Review of assessment and training strategies for preservice behavior analysts.
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Weston, Regan Michelle, 1987-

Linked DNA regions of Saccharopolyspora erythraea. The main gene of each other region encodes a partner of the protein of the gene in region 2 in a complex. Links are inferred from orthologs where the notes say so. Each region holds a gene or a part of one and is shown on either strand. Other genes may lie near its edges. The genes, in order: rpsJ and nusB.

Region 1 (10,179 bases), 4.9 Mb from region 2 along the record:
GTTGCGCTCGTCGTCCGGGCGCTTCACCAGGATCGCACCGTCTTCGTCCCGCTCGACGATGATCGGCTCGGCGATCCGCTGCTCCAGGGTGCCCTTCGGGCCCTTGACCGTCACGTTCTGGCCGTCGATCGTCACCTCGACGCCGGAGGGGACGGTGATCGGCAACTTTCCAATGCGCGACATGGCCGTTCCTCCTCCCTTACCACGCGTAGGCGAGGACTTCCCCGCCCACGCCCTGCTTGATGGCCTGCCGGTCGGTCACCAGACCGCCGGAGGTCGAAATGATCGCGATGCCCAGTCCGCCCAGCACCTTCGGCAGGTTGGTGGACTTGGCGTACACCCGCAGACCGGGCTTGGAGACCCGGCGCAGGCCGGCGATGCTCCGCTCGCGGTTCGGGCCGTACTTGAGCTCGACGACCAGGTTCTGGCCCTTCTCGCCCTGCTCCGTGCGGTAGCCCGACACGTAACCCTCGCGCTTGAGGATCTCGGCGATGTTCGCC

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The need for behavior analytic services is rapidly growing, resulting in a demand for a greater number of practitioners to provide services to consumers. To ensure training is sufficient to produce competent practitioners, strategies should be evaluated through research to determine both the effectiveness and efficiency of the strategy. This manuscript includes an overview of the history of the field of behavior analysis, highlighting the growth of the field and how an evaluation of the way current standards are met and maintained would be beneficial, a review of the relevant literature, an experimental study evaluating a strategy to teach preservice behavior analysts to graph, and a discussion focused on how an analysis of the education and training of these students is warranted in order to fit within the conceptual systems of the discipline. The review of the literature was conducted to identify existing studies that examined training strategies for preservice behavior analysts. Specifically, research conducted within the context of a graduate level behavior analysis classroom, teaching skills that aligned with the Behavior Analysis Certification Board® 4th Edition Task List were included. The results of this study are reported and discussed. Finally, general implications and next steps are suggested in the final chapter. An analysis of the training and education of preservice behavior analysts, adhering to the seven dimensions of applied behavior analysis is recommended to promote continued excellence within the field of behavior analysis as it grows and expands.